Today marks the anniversary of the Treaty of Rome, signed in 1957 by the six founding member countries, which laid the groundwork for what was to become the EU.
The quirky sequence of events leading to the signing ceremony in Rome on 25 March 1957 is almost too funny for words and one day a film director may be inspired to turn it into a movie.
The main protagonist is a Belgian official in charge of organising the signature in Rome. The treaty had just been negotiated in Val Duchesse.
So, the official places the material on a train: typewriters, paper, mimeograph machines. The cargo is sealed, and the official gets on board the same train.
But when the train reaches the Swiss border, the official hears the characteristic sound of a wagon being detached. He jumps on the station platform only to realise that it’s “his” wagon that has been detached.
Swiss authorities explain that a train which transports goods and passengers at the same time is not allowed to cross into Swiss territory. The official has no choice, and the journey continues, just on two separate trains.
But at the Italian border, the authorities ask him to provide import certificates with all the necessary stamps. While he tries to explain the importance of his mission and the Italian authorities finally agree to make an exception, the wagon is lost.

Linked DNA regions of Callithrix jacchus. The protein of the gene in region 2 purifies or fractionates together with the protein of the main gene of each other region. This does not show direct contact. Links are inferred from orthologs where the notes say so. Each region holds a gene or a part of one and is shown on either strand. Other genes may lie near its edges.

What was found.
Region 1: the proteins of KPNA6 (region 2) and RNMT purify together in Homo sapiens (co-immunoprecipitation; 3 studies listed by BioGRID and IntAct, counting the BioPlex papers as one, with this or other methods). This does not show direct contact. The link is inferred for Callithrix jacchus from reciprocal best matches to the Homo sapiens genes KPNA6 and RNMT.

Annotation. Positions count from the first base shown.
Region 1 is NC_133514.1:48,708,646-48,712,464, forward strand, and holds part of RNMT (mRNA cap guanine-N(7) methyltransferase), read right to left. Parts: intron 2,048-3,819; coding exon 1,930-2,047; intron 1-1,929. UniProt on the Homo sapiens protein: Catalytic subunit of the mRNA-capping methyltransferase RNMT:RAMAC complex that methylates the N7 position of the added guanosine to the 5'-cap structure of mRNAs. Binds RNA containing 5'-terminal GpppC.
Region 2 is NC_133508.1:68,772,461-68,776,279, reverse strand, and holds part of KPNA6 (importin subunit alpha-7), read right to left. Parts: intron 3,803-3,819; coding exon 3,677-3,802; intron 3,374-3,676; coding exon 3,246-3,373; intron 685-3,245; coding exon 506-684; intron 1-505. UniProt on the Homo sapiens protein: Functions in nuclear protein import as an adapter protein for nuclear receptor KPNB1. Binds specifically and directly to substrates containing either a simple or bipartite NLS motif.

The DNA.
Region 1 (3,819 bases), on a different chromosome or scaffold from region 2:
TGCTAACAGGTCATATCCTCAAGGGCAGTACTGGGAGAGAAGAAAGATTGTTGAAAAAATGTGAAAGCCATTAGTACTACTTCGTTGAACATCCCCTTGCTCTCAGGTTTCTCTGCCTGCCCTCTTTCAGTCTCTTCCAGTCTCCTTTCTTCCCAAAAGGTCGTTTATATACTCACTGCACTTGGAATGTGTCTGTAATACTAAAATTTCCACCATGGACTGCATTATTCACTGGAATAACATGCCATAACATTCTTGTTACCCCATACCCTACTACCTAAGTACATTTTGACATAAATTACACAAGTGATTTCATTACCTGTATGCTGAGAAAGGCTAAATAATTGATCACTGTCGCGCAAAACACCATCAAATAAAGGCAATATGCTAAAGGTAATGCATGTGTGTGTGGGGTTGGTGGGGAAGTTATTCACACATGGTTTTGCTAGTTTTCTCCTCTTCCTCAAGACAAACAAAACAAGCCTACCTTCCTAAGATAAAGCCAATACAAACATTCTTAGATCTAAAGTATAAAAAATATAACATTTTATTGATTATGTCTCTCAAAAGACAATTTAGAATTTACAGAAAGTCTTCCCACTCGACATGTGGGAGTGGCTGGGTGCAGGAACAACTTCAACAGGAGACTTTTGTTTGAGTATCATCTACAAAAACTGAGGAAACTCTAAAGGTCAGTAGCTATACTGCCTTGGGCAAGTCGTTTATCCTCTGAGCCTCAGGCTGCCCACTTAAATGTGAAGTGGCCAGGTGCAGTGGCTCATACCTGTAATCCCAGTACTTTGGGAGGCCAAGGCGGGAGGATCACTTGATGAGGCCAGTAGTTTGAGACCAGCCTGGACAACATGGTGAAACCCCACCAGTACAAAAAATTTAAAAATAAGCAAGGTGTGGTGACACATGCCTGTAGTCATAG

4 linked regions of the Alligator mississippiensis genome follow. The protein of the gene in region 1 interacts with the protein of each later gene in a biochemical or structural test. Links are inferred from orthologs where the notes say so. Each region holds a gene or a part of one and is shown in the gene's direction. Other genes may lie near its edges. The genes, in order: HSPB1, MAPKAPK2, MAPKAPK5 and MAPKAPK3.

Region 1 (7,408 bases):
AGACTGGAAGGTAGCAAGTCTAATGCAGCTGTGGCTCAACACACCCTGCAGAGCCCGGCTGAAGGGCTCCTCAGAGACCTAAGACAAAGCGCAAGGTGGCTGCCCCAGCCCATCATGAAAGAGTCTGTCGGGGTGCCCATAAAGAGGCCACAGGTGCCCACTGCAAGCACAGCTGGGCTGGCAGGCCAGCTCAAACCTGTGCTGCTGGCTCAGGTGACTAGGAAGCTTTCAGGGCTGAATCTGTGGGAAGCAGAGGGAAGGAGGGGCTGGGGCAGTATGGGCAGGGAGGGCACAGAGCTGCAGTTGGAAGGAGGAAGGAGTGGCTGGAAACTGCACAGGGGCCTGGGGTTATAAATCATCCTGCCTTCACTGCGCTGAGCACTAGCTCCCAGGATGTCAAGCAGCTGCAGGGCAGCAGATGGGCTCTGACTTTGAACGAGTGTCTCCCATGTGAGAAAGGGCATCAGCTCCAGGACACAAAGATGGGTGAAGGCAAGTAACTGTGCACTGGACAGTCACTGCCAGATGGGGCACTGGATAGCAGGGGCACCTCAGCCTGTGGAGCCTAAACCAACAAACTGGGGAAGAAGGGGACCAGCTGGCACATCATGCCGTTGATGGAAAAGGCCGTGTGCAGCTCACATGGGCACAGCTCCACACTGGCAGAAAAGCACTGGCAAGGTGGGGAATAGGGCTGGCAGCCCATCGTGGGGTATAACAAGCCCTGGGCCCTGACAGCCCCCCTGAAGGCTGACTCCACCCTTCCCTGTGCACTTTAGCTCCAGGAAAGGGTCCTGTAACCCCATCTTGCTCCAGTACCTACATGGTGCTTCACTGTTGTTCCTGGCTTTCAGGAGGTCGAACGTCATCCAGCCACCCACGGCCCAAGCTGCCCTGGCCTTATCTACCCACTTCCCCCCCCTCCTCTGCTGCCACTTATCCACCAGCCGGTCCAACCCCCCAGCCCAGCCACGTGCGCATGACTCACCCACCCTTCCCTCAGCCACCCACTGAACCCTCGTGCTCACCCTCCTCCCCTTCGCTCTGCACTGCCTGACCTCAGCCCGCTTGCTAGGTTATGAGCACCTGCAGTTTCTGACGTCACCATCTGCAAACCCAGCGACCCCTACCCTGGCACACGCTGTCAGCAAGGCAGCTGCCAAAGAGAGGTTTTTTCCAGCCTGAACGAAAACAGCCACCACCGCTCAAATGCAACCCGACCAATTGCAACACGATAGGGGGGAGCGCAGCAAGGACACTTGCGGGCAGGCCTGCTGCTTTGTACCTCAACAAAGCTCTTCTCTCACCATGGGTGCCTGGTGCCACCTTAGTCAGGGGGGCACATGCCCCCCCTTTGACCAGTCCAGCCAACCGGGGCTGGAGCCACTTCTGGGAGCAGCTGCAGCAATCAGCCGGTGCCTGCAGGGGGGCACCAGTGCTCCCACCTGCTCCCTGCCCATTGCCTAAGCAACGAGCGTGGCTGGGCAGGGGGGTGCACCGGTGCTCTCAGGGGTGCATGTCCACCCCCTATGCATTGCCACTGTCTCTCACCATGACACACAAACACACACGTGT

After a long search, the wagon is finally located and the journey continues. But in Milan, the wagon is lost again. By the time the Belgian official – and the wagon – arrive in Rome, a lot of time has been wasted.
As the official arrives in the room where the ceremony is held, another problem comes up, this time with the mimeograph machines (the copiers of that time). Plans to install the machines inside the room need to be changed because it is decorated with Rubens paintings.
Mimeographs project ink in all directions and he is told that it is out of the question to repaint the Rubens frescoes afterwards.
So the work of putting on paper the Rome treaty begins in the basement. To catch up, Italian students were hired, but two days later, they went on strike (how typical). They then had to bring in secretaries from Luxembourg, which further delayed work.
In the end, when everything was finally ready, because of humidity, the paper was wet and had to be put on the floor for one night, in order to properly dry.
The official went to sleep and came back the next morning. But in the meantime, the cleaning maids had passed, finding a basement full of what they see as waste paper. So they removed and disposed of all this “dirt”, including the stencils (which represent the original), so new copies could not be made.
The panicked official and his team looked all over Rome landfills, trying to find the treaty bearing the name of the Italian capital, but to no avail. The only solution was to sign the treaty on a blank sheet, with only one page where the names of the heads of state and government appear on top.
The scam remained undiscovered. But who reads treaties anyway?
By Alexandra Brzozowski
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Views are the author’s
[Edited by Zoran Radosavljevic]